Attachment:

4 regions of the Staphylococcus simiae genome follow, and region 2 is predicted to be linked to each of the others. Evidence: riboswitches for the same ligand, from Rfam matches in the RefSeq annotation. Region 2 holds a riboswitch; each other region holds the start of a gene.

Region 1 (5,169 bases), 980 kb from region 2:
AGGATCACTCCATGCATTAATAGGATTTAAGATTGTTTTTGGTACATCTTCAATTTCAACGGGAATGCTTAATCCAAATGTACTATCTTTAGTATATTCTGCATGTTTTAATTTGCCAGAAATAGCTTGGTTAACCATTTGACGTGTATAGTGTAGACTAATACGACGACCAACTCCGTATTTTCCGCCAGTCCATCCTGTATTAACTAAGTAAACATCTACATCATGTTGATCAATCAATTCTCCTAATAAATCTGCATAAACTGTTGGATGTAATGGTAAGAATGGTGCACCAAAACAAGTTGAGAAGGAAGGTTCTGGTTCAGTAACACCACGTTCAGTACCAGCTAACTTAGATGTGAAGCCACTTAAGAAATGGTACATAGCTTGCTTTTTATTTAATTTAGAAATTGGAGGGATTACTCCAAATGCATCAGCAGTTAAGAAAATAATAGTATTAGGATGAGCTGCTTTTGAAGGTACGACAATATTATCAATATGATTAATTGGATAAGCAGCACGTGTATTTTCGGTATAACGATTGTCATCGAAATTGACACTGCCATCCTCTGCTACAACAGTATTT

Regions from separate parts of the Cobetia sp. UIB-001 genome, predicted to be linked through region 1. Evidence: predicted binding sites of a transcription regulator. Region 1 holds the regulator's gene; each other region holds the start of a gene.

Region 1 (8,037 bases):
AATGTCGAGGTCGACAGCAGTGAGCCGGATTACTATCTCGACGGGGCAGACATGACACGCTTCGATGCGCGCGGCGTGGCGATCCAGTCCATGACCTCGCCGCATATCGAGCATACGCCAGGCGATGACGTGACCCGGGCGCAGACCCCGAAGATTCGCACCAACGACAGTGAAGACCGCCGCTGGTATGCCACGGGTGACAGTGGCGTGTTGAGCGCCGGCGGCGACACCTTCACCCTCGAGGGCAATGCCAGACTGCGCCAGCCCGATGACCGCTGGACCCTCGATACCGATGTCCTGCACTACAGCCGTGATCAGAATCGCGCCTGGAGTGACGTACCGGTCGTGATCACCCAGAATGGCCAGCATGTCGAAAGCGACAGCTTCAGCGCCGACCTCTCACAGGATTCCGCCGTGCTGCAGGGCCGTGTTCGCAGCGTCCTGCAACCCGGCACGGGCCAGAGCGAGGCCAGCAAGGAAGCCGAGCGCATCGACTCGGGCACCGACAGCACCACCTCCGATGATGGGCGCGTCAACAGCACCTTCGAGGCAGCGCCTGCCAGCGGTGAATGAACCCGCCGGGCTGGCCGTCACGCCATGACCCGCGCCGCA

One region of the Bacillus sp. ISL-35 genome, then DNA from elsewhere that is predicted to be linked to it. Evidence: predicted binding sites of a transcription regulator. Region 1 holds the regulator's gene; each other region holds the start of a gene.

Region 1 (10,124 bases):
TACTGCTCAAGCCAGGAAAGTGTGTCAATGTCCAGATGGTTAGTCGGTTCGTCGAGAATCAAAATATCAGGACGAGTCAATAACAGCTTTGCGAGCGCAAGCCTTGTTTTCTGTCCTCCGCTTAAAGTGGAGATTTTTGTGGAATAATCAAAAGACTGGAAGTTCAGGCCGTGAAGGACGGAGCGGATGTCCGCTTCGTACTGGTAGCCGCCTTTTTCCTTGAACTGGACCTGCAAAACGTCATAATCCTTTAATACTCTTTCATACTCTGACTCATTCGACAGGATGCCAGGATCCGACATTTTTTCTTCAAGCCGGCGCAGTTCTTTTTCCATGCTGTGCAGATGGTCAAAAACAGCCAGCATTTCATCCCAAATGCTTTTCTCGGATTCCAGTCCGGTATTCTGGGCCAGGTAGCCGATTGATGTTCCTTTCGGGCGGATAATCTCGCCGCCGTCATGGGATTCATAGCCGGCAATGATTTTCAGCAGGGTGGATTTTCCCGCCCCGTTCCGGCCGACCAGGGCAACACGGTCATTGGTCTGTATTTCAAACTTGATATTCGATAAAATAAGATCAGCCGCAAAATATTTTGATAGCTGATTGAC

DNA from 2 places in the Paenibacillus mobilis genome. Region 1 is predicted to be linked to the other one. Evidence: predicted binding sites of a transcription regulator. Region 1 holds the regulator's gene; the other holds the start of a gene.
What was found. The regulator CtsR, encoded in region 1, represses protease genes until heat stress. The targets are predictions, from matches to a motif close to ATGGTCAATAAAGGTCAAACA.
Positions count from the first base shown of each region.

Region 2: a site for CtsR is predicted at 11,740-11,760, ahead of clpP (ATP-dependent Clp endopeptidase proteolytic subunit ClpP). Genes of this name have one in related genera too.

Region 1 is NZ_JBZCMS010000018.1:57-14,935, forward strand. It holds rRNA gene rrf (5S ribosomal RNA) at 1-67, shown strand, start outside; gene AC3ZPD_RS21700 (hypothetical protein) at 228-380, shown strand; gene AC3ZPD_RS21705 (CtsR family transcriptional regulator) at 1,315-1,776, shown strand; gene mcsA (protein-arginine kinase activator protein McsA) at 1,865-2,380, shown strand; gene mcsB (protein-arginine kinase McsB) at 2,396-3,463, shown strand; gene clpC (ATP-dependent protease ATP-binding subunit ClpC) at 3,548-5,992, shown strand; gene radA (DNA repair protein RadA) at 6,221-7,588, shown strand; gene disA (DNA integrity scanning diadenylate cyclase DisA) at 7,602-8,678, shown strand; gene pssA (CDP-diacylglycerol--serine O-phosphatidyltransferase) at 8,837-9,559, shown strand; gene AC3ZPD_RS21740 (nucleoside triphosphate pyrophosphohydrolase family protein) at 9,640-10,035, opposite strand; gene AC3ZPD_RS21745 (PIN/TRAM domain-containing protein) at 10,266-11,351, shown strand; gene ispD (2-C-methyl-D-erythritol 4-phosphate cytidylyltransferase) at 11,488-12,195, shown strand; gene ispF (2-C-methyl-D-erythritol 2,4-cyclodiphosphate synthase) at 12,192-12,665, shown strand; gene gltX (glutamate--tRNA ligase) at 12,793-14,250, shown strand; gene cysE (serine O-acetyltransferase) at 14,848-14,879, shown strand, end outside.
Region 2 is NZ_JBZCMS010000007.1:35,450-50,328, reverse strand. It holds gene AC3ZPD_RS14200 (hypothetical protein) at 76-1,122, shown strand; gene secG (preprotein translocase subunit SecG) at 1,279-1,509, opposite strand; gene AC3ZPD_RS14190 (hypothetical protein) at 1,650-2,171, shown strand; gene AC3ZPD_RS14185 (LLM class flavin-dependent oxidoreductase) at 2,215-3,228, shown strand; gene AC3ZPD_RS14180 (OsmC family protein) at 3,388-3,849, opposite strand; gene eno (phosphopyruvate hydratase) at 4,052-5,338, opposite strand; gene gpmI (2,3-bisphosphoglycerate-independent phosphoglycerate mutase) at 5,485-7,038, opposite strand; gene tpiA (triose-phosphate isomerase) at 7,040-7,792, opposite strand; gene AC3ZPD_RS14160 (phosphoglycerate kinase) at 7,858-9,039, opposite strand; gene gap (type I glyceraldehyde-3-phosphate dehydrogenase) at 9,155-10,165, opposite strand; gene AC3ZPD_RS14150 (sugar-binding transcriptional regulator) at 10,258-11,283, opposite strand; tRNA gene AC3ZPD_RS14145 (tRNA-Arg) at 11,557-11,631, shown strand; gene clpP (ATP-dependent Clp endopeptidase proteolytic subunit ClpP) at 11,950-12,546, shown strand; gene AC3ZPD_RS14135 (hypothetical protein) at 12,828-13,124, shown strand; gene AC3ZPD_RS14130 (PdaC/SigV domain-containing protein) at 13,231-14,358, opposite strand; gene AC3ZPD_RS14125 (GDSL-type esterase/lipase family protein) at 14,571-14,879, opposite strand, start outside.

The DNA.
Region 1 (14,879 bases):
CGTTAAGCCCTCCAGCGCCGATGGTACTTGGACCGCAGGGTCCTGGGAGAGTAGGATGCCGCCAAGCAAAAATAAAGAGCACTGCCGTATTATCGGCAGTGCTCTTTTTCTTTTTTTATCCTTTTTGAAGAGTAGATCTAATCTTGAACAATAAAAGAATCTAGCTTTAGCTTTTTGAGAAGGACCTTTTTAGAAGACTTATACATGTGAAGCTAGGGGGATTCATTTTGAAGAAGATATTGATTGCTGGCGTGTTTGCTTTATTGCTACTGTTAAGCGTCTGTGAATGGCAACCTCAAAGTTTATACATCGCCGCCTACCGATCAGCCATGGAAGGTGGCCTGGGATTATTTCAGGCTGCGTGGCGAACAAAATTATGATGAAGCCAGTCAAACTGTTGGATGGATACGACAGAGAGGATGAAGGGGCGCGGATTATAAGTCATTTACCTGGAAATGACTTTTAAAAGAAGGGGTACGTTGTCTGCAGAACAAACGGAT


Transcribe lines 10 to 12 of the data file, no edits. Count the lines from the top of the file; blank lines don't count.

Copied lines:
DNA from 2 places in the Paenibacillus mobilis genome. Region 1 is predicted to be linked to the other one. Evidence: predicted binding sites of a transcription regulator. Region 1 holds the regulator's gene; the other holds the start of a gene.
What was found. The regulator CtsR, encoded in region 1, represses protease genes until heat stress. The targets are predictions, from matches to a motif close to ATGGTCAATAAAGGTCAAACA.
Positions count from the first base shown of each region.